Once your loan is approved, make sure you know when your first payment is due. It’s crucial that you never delay your payments as it can cause your score to go down, especially when you don’t have much of a positive credit history to offset it.

Credit-Builder Loan: Documents Required

The documents required to apply for a credit-builder loan may differ from lender to lender. However, the basic ones are: 

  • ID proof, such as a driver’s license;
  • Employment information; 
  • Income tax returns;
  • Savings and checking account bank statements; 
  • Proof of income;
  • Proof of address;
  • Other loan balances; 
  • Reference letters from other creditors.  

Where to Find a Credit-Builder Loan

Credit-builder loans aren’t easily available as traditional loans. Here are some possible sources: 

Credit Unions and Community Banks 

Over 15% of credit unions provide credit-builder loans. If you already bank with a credit union or a community bank, contact them to see if they offer this type of loan. You can easily find local lenders online by searching for “your city or state + credit-builder loans”. 

Some credit unions typically have membership requirements that vary by lender, such as the company you work for or the county you live in. To join, you’ll have to pay a small fee or donate to a particular charity. 

Community Development Financial Institutions (CDFIs)

CDFIs are private financial institutions that specialize in providing financial assistance to lower-income groups. To find one near you, visit the Community Finance Network’s CDFI locator or ask your bank. 

Online Lenders 

A simple online search can show you lenders that specialize in helping borrowers increase their creditworthiness. Some examples include Republic Bank and USALLIANCE Financial

Lending Circles

This practice is commonly used among families and friends. A group of six to ten people, with no or poor credit score, come together to build credit through lending circles, which offer zero-interest loans.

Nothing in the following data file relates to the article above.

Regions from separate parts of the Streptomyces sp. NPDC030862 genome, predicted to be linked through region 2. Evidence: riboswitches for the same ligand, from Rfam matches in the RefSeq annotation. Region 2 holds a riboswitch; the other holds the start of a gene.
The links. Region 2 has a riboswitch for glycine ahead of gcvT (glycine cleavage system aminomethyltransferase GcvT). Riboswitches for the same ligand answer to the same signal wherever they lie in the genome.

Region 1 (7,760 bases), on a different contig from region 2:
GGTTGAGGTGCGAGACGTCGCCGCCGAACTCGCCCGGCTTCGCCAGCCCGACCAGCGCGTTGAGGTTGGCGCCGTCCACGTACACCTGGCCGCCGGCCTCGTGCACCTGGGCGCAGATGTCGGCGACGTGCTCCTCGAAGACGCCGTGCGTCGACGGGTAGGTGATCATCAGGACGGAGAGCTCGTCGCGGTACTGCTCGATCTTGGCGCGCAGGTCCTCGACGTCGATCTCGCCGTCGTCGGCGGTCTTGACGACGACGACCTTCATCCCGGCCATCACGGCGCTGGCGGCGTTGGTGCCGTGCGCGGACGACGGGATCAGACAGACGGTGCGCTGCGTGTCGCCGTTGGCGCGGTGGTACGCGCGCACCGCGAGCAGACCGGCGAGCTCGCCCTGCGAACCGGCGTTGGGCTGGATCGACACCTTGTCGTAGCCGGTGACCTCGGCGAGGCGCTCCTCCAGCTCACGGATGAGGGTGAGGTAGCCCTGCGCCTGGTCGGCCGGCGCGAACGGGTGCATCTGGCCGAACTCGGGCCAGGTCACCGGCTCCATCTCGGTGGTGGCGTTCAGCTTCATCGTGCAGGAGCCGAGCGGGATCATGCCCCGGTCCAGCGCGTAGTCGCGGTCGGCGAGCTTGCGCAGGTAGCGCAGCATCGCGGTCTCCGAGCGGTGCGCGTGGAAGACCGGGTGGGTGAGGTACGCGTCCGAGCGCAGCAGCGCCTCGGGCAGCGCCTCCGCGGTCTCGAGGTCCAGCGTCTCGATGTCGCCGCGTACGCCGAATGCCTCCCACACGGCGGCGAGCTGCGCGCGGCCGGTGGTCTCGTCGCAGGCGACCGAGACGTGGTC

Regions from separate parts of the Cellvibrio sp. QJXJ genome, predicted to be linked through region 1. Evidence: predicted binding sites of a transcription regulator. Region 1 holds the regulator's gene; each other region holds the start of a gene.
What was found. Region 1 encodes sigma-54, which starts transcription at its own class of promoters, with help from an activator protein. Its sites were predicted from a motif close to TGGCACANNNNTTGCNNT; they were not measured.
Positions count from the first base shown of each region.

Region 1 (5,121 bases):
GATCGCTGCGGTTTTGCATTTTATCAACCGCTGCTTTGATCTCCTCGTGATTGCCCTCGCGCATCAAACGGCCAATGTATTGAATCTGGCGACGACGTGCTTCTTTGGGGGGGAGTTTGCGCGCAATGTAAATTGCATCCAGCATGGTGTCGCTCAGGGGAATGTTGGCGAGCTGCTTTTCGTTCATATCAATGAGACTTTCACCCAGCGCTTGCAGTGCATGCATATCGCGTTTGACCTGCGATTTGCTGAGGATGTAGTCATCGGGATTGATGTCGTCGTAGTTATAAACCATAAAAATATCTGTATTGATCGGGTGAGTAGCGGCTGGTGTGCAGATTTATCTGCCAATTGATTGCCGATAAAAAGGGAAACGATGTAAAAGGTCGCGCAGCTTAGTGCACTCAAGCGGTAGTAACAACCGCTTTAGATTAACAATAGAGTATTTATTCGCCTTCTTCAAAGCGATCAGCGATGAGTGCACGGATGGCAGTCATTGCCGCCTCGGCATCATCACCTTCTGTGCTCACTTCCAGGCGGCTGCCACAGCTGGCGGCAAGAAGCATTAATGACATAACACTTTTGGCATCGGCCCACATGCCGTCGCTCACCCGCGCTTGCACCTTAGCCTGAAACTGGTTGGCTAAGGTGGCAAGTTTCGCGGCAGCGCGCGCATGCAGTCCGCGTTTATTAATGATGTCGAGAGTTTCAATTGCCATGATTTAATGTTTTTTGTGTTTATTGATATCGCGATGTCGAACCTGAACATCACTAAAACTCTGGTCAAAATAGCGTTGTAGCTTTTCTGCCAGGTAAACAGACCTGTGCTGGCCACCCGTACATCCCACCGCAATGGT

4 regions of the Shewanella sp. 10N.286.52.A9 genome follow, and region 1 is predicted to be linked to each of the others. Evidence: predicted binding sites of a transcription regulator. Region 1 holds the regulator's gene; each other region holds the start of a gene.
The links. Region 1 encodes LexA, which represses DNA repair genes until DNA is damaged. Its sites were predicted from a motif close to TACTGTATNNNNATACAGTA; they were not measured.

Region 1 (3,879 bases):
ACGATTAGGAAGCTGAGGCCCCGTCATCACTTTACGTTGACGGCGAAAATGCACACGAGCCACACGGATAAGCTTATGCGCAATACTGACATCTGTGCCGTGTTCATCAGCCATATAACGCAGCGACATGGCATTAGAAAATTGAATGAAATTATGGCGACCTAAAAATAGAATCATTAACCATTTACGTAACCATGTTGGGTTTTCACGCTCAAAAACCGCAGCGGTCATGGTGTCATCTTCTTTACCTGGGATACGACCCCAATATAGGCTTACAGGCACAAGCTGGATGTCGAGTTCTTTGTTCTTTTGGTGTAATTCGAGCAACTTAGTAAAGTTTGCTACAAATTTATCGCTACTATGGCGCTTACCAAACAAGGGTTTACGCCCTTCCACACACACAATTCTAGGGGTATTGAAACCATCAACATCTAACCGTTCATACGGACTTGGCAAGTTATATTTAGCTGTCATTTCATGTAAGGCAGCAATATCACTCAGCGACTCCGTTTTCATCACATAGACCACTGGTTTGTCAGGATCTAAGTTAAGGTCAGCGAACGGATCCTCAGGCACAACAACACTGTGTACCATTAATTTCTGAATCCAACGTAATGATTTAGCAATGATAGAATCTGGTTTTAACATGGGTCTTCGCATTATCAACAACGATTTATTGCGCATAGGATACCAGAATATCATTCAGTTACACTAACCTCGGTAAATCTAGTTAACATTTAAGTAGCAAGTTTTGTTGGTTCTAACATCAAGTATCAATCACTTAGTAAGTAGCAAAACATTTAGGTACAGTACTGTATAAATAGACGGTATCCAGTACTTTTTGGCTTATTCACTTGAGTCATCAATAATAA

The group agrees to a certain monthly payment and loan balance (say, $1,000), and each member pays the same amount per month (say, $100) to a central fund. The decided loan amount goes to one member every month until everyone gets their chance. In the meantime, the monthly payments are reported to credit bureaus.

Alternatives to Credit-Builder Loans

A credit-builder loan is an excellent option to boost or build your credit score. However, if it doesn’t seem a right fit, consider these alternatives: 

Secured Credit Cards

Unlike traditional credit cards, secured credit cards require you to make an upfront deposit, ranging between $200 to $2,000, which becomes your credit limit. Make sure you use the card responsibly and make at least the minimum payment on time to boost your credit. 

Be an Authorized User 

Being an authorized user on a friend’s or a relative’s credit card allows you to make purchases and build credit. However, the primary cardholder is responsible for making on-time payments. 

Remember, you won’t be able to build credit if the card issuer doesn’t report authorized user activity to the credit bureaus. So, check how the issuer handles reporting the authorized users to credit bureaus. 

Bottom Line 

While credit-builder loans are a great way to help credit-challenged people boost their credit scores, it’s crucial to make all the payments in full and on time. Also, shop around to find the right lender and understand the loan terms properly to ensure your credit building efforts are successful.

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Aishwarya Aggarwal
Aishwarya Aggarwal is a content writer passionate about helping brands create value-packed content that connects and converts. When not writing, she finds solace in dabbling with the beauty of colors on a white canvas.